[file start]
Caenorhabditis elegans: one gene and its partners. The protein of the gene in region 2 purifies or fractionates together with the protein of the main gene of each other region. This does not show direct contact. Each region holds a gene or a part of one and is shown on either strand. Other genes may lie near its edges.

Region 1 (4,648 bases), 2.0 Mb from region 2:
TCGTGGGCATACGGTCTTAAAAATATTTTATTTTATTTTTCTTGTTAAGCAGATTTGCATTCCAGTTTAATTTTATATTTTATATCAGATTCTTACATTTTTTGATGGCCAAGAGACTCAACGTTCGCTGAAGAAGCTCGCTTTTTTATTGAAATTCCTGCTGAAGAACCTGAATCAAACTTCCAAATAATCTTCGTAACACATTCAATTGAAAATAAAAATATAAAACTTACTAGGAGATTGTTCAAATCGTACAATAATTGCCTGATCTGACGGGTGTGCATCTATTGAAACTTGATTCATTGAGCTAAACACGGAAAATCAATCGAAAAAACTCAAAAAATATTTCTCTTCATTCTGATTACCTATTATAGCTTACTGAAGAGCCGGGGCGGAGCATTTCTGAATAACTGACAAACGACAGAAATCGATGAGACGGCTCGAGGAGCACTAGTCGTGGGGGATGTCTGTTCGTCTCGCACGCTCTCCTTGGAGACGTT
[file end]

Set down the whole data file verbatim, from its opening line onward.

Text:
Caenorhabditis elegans: one gene and its partners. The protein of the gene in region 2 purifies or fractionates together with the protein of the main gene of each other region. This does not show direct contact. Each region holds a gene or a part of one and is shown on either strand. Other genes may lie near its edges.

Region 1 (4,648 bases), 2.0 Mb from region 2:
TCGTGGGCATACGGTCTTAAAAATATTTTATTTTATTTTTCTTGTTAAGCAGATTTGCATTCCAGTTTAATTTTATATTTTATATCAGATTCTTACATTTTTTGATGGCCAAGAGACTCAACGTTCGCTGAAGAAGCTCGCTTTTTTATTGAAATTCCTGCTGAAGAACCTGAATCAAACTTCCAAATAATCTTCGTAACACATTCAATTGAAAATAAAAATATAAAACTTACTAGGAGATTGTTCAAATCGTACAATAATTGCCTGATCTGACGGGTGTGCATCTATTGAAACTTGATTCATTGAGCTAAACACGGAAAATCAATCGAAAAAACTCAAAAAATATTTCTCTTCATTCTGATTACCTATTATAGCTTACTGAAGAGCCGGGGCGGAGCATTTCTGAATAACTGACAAACGACAGAAATCGATGAGACGGCTCGAGGAGCACTAGTCGTGGGGGATGTCTGTTCGTCTCGCACGCTCTCCTTGGAGACGTT